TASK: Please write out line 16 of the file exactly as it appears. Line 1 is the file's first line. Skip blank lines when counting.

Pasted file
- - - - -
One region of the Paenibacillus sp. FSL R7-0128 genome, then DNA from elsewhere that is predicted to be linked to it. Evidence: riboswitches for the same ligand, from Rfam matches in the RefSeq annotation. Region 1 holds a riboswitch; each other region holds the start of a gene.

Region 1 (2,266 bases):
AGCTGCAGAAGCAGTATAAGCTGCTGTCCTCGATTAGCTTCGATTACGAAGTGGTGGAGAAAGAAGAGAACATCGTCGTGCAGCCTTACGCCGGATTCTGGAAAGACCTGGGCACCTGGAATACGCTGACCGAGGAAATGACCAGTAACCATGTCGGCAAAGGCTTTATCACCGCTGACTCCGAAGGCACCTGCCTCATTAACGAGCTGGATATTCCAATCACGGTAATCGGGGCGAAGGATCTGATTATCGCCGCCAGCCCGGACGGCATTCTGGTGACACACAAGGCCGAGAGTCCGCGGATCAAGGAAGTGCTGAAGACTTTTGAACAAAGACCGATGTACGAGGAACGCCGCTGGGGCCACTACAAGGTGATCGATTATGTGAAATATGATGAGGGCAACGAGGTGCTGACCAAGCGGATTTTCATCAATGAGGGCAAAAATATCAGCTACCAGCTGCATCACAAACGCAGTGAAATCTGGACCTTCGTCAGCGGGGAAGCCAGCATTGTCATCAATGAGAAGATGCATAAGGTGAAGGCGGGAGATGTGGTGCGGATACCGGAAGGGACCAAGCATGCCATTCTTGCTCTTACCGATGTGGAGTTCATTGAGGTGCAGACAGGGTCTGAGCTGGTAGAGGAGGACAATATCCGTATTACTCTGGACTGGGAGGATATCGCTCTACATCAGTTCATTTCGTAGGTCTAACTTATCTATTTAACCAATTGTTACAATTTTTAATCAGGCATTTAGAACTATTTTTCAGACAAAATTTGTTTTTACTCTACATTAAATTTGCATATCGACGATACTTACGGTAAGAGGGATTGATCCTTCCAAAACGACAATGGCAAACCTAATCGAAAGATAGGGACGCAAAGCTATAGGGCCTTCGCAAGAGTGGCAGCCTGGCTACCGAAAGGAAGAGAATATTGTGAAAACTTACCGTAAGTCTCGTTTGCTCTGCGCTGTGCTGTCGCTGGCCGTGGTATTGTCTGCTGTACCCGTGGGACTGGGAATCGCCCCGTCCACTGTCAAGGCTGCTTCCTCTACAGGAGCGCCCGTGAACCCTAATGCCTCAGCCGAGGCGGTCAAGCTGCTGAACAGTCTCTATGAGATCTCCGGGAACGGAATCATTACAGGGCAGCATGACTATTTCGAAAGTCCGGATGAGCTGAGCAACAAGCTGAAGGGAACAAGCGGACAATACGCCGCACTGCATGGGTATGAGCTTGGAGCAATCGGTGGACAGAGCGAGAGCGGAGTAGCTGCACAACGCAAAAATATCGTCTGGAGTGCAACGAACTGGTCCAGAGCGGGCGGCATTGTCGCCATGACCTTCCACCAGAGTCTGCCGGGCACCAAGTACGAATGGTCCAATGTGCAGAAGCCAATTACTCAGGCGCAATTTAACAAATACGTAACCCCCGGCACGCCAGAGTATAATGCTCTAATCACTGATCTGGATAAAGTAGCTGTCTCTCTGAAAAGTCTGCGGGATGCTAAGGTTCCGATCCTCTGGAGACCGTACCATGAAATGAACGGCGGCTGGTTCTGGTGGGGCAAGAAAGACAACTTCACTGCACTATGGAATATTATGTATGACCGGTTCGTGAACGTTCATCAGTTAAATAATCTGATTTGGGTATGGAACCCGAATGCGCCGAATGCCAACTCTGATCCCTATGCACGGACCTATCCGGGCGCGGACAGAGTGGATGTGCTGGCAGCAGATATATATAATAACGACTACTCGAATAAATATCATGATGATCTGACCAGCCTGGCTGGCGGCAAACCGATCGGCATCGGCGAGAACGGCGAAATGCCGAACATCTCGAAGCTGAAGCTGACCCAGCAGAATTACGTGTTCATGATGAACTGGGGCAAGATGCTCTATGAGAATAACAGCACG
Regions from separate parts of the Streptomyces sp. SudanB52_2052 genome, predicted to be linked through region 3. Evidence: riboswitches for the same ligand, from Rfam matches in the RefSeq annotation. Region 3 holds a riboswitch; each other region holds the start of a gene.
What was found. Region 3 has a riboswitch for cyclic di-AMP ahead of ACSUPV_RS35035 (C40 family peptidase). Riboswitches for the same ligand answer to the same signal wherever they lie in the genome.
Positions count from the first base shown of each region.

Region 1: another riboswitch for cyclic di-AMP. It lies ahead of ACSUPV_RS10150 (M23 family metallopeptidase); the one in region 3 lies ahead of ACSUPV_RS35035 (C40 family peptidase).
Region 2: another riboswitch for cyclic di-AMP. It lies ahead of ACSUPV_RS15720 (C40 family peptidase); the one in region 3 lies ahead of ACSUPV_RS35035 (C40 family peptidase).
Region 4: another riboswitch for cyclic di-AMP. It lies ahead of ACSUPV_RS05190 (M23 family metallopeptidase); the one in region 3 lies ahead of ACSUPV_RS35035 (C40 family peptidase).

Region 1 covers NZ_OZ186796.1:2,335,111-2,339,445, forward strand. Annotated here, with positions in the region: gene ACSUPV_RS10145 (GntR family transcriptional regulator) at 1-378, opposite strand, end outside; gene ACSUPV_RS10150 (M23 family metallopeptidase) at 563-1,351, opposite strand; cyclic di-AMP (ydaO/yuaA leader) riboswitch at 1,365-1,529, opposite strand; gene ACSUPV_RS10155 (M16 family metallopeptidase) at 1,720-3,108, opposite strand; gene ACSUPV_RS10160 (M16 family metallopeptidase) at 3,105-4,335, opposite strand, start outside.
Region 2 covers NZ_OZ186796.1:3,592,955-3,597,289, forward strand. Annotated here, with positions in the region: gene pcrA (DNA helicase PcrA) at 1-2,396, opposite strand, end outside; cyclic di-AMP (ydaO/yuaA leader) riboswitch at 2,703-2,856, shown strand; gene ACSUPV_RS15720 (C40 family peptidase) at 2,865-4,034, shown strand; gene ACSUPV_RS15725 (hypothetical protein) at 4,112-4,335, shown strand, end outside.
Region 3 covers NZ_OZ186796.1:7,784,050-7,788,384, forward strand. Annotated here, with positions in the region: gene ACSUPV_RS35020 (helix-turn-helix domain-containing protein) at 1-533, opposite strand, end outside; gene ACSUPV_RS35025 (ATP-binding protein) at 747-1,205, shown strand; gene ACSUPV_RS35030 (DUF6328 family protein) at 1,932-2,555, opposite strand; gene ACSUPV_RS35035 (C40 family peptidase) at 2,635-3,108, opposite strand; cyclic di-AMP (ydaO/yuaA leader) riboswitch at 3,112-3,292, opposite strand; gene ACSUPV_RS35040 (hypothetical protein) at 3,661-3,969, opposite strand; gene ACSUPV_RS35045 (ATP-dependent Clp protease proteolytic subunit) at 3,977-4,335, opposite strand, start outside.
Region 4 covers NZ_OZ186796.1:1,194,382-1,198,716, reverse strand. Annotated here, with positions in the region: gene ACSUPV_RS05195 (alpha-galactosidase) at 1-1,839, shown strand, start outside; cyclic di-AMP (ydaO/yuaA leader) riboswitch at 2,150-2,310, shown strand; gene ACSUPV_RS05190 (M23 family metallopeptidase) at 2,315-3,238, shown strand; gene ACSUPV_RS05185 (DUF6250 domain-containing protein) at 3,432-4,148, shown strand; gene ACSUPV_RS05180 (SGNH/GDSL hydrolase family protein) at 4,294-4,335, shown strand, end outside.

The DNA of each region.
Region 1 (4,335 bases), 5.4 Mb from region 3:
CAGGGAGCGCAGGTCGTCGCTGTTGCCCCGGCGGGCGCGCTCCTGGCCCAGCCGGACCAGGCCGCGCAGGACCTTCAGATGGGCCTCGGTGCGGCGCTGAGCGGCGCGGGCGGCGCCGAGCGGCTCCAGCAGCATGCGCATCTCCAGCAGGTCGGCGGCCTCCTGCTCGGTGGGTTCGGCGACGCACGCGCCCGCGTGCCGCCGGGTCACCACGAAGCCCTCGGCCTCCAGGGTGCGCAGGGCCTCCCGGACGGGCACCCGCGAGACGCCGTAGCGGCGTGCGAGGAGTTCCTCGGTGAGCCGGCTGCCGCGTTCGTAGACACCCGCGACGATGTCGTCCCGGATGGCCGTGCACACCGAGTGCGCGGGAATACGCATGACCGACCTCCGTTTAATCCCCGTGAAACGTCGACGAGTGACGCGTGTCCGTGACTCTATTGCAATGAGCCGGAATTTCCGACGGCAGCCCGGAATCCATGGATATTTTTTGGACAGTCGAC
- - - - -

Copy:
CAGGGAGCGCAGGTCGTCGCTGTTGCCCCGGCGGGCGCGCTCCTGGCCCAGCCGGACCAGGCCGCGCAGGACCTTCAGATGGGCCTCGGTGCGGCGCTGAGCGGCGCGGGCGGCGCCGAGCGGCTCCAGCAGCATGCGCATCTCCAGCAGGTCGGCGGCCTCCTGCTCGGTGGGTTCGGCGACGCACGCGCCCGCGTGCCGCCGGGTCACCACGAAGCCCTCGGCCTCCAGGGTGCGCAGGGCCTCCCGGACGGGCACCCGCGAGACGCCGTAGCGGCGTGCGAGGAGTTCCTCGGTGAGCCGGCTGCCGCGTTCGTAGACACCCGCGACGATGTCGTCCCGGATGGCCGTGCACACCGAGTGCGCGGGAATACGCATGACCGACCTCCGTTTAATCCCCGTGAAACGTCGACGAGTGACGCGTGTCCGTGACTCTATTGCAATGAGCCGGAATTTCCGACGGCAGCCCGGAATCCATGGATATTTTTTGGACAGTCGAC